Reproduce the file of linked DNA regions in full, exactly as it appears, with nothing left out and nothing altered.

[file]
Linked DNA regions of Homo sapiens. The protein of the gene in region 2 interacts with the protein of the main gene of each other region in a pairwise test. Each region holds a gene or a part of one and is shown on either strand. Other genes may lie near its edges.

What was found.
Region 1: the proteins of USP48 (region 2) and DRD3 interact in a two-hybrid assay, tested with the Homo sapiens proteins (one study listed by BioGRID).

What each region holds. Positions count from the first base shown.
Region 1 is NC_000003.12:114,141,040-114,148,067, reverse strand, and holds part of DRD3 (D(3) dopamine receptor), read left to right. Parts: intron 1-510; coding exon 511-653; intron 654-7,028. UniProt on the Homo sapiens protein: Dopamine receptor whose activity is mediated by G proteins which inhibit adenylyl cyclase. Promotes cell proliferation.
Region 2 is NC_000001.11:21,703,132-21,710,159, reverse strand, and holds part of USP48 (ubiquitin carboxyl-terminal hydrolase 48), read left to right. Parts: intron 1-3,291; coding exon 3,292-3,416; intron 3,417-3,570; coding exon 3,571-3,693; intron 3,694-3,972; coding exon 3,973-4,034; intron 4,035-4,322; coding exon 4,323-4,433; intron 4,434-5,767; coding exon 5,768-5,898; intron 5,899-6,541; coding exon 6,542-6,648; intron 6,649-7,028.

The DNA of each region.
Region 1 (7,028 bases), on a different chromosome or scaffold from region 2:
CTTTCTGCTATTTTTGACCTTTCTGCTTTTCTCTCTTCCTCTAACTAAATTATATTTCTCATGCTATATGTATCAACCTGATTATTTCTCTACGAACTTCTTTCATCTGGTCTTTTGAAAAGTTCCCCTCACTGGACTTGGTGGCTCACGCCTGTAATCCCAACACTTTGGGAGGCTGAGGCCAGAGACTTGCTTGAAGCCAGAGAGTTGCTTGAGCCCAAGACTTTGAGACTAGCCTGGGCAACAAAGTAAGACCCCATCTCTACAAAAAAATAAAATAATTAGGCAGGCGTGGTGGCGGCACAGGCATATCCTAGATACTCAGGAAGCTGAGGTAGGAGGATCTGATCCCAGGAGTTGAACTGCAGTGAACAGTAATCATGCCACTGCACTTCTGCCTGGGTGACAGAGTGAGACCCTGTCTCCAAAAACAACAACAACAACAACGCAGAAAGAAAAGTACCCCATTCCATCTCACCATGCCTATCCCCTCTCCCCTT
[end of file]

Linked DNA regions of Homo sapiens. The protein of the gene in region 2 interacts with the protein of the main gene of each other region in a pairwise test. Each region holds a gene or a part of one and is shown on either strand. Other genes may lie near its edges.

What was found.
Region 1: the proteins of USP48 (region 2) and DRD3 interact in a two-hybrid assay, tested with the Homo sapiens proteins (one study listed by BioGRID).

What each region holds. Positions count from the first base shown.
Region 1 is NC_000003.12:114,141,040-114,148,067, reverse strand, and holds part of DRD3 (D(3) dopamine receptor), read left to right. Parts: intron 1-510; coding exon 511-653; intron 654-7,028. UniProt on the Homo sapiens protein: Dopamine receptor whose activity is mediated by G proteins which inhibit adenylyl cyclase. Promotes cell proliferation.
Region 2 is NC_000001.11:21,703,132-21,710,159, reverse strand, and holds part of USP48 (ubiquitin carboxyl-terminal hydrolase 48), read left to right. Parts: intron 1-3,291; coding exon 3,292-3,416; intron 3,417-3,570; coding exon 3,571-3,693; intron 3,694-3,972; coding exon 3,973-4,034; intron 4,035-4,322; coding exon 4,323-4,433; intron 4,434-5,767; coding exon 5,768-5,898; intron 5,899-6,541; coding exon 6,542-6,648; intron 6,649-7,028.

The DNA of each region.
Region 1 (7,028 bases), on a different chromosome or scaffold from region 2:
CTTTCTGCTATTTTTGACCTTTCTGCTTTTCTCTCTTCCTCTAACTAAATTATATTTCTCATGCTATATGTATCAACCTGATTATTTCTCTACGAACTTCTTTCATCTGGTCTTTTGAAAAGTTCCCCTCACTGGACTTGGTGGCTCACGCCTGTAATCCCAACACTTTGGGAGGCTGAGGCCAGAGACTTGCTTGAAGCCAGAGAGTTGCTTGAGCCCAAGACTTTGAGACTAGCCTGGGCAACAAAGTAAGACCCCATCTCTACAAAAAAATAAAATAATTAGGCAGGCGTGGTGGCGGCACAGGCATATCCTAGATACTCAGGAAGCTGAGGTAGGAGGATCTGATCCCAGGAGTTGAACTGCAGTGAACAGTAATCATGCCACTGCACTTCTGCCTGGGTGACAGAGTGAGACCCTGTCTCCAAAAACAACAACAACAACAACGCAGAAAGAAAAGTACCCCATTCCATCTCACCATGCCTATCCCCTCTCCCCTT